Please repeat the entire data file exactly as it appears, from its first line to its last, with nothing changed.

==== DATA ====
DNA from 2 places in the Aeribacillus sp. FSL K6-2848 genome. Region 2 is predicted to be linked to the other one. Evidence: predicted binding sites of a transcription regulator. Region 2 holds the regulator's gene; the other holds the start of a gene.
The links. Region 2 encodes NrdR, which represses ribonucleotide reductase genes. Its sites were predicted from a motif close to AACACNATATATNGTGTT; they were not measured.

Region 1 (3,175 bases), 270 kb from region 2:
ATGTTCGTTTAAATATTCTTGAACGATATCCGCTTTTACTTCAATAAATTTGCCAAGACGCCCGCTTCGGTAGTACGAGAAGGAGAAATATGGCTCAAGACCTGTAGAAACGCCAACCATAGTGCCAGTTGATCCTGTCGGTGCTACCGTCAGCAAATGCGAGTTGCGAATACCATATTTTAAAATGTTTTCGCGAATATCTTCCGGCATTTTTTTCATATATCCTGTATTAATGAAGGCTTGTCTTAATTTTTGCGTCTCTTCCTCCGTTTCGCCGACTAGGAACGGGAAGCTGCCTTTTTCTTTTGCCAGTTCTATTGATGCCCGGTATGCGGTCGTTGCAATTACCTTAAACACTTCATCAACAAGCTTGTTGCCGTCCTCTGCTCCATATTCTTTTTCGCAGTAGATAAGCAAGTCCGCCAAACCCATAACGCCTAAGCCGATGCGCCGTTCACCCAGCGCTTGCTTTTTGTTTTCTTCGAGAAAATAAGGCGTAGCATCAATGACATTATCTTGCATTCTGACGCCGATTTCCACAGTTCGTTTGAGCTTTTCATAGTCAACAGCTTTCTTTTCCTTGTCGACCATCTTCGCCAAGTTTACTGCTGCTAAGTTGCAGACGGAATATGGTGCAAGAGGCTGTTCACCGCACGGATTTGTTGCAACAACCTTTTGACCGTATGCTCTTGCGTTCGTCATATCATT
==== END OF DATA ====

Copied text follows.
DNA from 2 places in the Aeribacillus sp. FSL K6-2848 genome. Region 2 is predicted to be linked to the other one. Evidence: predicted binding sites of a transcription regulator. Region 2 holds the regulator's gene; the other holds the start of a gene.
The links. Region 2 encodes NrdR, which represses ribonucleotide reductase genes. Its sites were predicted from a motif close to AACACNATATATNGTGTT; they were not measured.

Region 1 (3,175 bases), 270 kb from region 2:
ATGTTCGTTTAAATATTCTTGAACGATATCCGCTTTTACTTCAATAAATTTGCCAAGACGCCCGCTTCGGTAGTACGAGAAGGAGAAATATGGCTCAAGACCTGTAGAAACGCCAACCATAGTGCCAGTTGATCCTGTCGGTGCTACCGTCAGCAAATGCGAGTTGCGAATACCATATTTTAAAATGTTTTCGCGAATATCTTCCGGCATTTTTTTCATATATCCTGTATTAATGAAGGCTTGTCTTAATTTTTGCGTCTCTTCCTCCGTTTCGCCGACTAGGAACGGGAAGCTGCCTTTTTCTTTTGCCAGTTCTATTGATGCCCGGTATGCGGTCGTTGCAATTACCTTAAACACTTCATCAACAAGCTTGTTGCCGTCCTCTGCTCCATATTCTTTTTCGCAGTAGATAAGCAAGTCCGCCAAACCCATAACGCCTAAGCCGATGCGCCGTTCACCCAGCGCTTGCTTTTTGTTTTCTTCGAGAAAATAAGGCGTAGCATCAATGACATTATCTTGCATTCTGACGCCGATTTCCACAGTTCGTTTGAGCTTTTCATAGTCAACAGCTTTCTTTTCCTTGTCGACCATCTTCGCCAAGTTTACTGCTGCTAAGTTGCAGACGGAATATGGTGCAAGAGGCTGTTCACCGCACGGATTTGTTGCAACAACCTTTTGACCGTATGCTCTTGCGTTCGTCATATCATT